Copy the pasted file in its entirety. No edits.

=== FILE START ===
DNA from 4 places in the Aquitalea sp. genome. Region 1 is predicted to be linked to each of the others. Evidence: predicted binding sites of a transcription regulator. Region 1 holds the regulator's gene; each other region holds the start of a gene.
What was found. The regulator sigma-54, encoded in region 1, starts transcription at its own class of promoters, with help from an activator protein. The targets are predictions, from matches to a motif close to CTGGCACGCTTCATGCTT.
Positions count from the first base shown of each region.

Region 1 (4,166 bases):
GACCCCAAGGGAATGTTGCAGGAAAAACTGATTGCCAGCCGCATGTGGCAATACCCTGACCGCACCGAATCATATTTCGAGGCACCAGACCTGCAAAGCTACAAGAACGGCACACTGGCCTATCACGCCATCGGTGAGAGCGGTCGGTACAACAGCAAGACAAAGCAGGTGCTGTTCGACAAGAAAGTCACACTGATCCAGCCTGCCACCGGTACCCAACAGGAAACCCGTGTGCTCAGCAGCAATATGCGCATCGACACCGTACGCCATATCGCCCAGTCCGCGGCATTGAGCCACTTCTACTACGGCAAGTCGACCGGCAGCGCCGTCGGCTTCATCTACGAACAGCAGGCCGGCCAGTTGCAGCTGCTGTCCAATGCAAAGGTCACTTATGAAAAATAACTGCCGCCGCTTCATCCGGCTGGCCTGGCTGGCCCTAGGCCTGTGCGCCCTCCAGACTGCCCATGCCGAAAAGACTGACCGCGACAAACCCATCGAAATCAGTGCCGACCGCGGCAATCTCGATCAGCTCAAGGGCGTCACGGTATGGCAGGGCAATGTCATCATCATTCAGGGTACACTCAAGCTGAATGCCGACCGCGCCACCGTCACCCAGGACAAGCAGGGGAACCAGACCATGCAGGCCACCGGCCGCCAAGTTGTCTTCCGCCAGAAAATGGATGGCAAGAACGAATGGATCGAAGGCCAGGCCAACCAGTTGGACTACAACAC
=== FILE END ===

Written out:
DNA from 4 places in the Aquitalea sp. genome. Region 1 is predicted to be linked to each of the others. Evidence: predicted binding sites of a transcription regulator. Region 1 holds the regulator's gene; each other region holds the start of a gene.
What was found. The regulator sigma-54, encoded in region 1, starts transcription at its own class of promoters, with help from an activator protein. The targets are predictions, from matches to a motif close to CTGGCACGCTTCATGCTT.
Positions count from the first base shown of each region.

Region 1 (4,166 bases):
GACCCCAAGGGAATGTTGCAGGAAAAACTGATTGCCAGCCGCATGTGGCAATACCCTGACCGCACCGAATCATATTTCGAGGCACCAGACCTGCAAAGCTACAAGAACGGCACACTGGCCTATCACGCCATCGGTGAGAGCGGTCGGTACAACAGCAAGACAAAGCAGGTGCTGTTCGACAAGAAAGTCACACTGATCCAGCCTGCCACCGGTACCCAACAGGAAACCCGTGTGCTCAGCAGCAATATGCGCATCGACACCGTACGCCATATCGCCCAGTCCGCGGCATTGAGCCACTTCTACTACGGCAAGTCGACCGGCAGCGCCGTCGGCTTCATCTACGAACAGCAGGCCGGCCAGTTGCAGCTGCTGTCCAATGCAAAGGTCACTTATGAAAAATAACTGCCGCCGCTTCATCCGGCTGGCCTGGCTGGCCCTAGGCCTGTGCGCCCTCCAGACTGCCCATGCCGAAAAGACTGACCGCGACAAACCCATCGAAATCAGTGCCGACCGCGGCAATCTCGATCAGCTCAAGGGCGTCACGGTATGGCAGGGCAATGTCATCATCATTCAGGGTACACTCAAGCTGAATGCCGACCGCGCCACCGTCACCCAGGACAAGCAGGGGAACCAGACCATGCAGGCCACCGGCCGCCAAGTTGTCTTCCGCCAGAAAATGGATGGCAAGAACGAATGGATCGAAGGCCAGGCCAACCAGTTGGACTACAACAC